Fundamental Economic Concepts and their Application to Social Phenomenal

  • John Weeks


Value-free analysis can be defined as an analytical statement which is logically true, while being devoid of implicit or explict assertion of what should be.2 Definition, however, does not imply existence,3 and value-free analysis is a null set. The purpose of this paper is to demonstrate the empty nature of the set by examination of certain basic economic concepts — output, employment, and capital. I shall show that these concepts cannot be defined either with cross-cultural generality, or with theoretical unambiguity. Having done this, I turn to an analysis of African underdevelopment, and demonstrate that the critique of concepts is of more than heuristic interest; by treating the concepts as if they had cross-cultural generality and theoretical unambiguity, analysis is distorted and biased. Further, the distortion and bias are not random, but towards a capitalist pattern of development (or underdevelopment).


Price Vector Economic Concept Oxford Economic Paper Capitalist Mode Economic Anthropology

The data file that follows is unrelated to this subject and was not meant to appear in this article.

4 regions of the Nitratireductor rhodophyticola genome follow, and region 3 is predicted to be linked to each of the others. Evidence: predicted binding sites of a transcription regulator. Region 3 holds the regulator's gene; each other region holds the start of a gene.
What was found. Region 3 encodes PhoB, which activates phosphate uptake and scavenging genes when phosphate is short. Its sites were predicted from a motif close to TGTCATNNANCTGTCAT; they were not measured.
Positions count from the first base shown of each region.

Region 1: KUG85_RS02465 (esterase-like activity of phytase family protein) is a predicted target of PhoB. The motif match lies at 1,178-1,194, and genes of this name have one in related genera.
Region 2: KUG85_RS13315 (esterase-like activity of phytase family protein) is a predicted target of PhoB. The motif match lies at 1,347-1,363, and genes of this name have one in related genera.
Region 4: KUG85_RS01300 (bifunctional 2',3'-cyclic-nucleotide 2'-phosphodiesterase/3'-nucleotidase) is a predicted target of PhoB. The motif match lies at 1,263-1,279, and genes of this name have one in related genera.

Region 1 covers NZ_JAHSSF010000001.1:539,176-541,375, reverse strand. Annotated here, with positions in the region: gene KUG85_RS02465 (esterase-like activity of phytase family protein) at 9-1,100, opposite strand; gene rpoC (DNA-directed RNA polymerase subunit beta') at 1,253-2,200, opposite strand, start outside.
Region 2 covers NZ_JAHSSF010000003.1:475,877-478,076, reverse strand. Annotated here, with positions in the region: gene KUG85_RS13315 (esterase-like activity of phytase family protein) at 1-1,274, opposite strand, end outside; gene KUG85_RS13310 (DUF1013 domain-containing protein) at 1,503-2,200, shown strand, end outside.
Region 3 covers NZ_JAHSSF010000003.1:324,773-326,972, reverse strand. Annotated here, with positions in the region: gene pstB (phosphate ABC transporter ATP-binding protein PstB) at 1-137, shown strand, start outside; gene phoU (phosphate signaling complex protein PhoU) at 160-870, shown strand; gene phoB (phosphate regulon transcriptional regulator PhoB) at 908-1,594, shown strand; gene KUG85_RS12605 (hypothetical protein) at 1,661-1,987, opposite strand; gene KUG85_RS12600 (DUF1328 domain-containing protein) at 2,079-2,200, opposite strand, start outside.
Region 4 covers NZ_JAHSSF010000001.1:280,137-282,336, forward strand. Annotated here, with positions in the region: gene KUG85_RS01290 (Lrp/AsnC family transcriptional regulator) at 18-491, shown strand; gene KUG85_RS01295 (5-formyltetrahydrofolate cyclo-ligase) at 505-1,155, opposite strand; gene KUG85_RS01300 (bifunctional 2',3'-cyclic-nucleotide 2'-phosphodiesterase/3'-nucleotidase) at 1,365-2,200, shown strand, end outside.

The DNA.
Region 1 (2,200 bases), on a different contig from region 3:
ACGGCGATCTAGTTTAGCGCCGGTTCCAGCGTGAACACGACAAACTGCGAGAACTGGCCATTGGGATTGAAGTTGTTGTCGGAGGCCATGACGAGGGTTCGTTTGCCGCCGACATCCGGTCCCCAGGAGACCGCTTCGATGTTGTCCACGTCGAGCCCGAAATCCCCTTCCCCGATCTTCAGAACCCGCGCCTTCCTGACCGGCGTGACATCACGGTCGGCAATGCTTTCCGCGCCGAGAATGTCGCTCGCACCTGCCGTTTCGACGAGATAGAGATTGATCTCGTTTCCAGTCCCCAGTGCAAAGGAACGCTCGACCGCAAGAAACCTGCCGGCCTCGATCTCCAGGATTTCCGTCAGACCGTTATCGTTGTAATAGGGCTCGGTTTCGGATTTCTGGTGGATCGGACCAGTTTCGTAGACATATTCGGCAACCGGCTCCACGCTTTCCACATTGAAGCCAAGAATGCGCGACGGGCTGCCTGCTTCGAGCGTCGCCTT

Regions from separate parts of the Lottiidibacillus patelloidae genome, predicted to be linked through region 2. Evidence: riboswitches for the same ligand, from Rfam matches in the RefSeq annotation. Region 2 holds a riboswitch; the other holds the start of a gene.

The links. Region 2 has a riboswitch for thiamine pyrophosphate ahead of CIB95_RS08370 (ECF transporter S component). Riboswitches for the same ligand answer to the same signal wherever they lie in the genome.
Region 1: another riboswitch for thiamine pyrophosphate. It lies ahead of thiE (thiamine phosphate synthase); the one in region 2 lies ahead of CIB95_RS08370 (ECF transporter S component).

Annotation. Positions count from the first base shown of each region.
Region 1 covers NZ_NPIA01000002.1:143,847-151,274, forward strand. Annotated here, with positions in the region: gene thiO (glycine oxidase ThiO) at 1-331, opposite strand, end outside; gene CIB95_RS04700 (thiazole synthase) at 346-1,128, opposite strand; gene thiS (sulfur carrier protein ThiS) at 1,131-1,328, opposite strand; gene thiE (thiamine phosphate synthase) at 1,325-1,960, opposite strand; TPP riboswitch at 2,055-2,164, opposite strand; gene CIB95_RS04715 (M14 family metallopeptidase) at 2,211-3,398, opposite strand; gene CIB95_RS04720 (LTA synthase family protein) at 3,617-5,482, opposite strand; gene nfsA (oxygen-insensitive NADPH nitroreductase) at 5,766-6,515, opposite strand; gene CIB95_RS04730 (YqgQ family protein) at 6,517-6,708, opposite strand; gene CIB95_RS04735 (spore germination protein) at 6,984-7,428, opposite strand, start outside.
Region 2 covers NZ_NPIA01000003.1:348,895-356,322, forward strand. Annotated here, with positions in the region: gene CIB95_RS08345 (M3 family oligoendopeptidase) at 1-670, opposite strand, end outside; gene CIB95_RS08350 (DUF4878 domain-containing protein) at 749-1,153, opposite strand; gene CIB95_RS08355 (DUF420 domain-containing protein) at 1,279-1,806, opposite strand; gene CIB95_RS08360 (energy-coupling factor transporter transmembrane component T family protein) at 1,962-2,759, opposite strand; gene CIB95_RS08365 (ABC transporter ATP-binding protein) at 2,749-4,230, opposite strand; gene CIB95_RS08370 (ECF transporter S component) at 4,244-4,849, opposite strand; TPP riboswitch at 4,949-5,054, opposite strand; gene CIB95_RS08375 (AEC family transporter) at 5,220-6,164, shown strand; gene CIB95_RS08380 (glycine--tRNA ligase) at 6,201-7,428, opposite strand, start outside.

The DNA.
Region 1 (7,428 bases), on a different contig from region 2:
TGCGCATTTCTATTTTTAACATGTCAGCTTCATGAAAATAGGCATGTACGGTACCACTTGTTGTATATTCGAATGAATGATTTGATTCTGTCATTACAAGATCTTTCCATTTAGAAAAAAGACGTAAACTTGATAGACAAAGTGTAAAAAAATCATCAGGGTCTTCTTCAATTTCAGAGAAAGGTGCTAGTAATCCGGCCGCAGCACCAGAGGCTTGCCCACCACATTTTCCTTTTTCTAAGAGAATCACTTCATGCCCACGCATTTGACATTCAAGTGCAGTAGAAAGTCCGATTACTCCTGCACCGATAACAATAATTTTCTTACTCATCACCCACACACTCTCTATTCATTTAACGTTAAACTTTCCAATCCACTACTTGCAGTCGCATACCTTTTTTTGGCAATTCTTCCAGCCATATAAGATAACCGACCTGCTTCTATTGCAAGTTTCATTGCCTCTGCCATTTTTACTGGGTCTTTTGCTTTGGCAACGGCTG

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  1. 3.
    Gunnar Myrdal, Objectivity in Social Research ( London: Duckworth, 1970 ).Google Scholar
  2. 7.
    M. Gilbert and I. B. Kravis, An International Comparison of National Products and the Purchasing Power of Currencies ( Paris: OECD 1954 );Google Scholar
  3. see also M. Abramovitz, ‘The Welfare Interpretation of Similar Trends in National Income and Product’, in Abramovitz (ed.), The Allocation of Economic Resources ( Palo Alto: Stanford University Press, 1959 ).Google Scholar
  4. 15.
    Marshall Sahlins, Stone Age Economics (Chicago: Aldine-Atherton, 1972) chs 1–3.Google Scholar

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© Palgrave Macmillan, a division of Macmillan Publishers Limited 1978

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  • John Weeks

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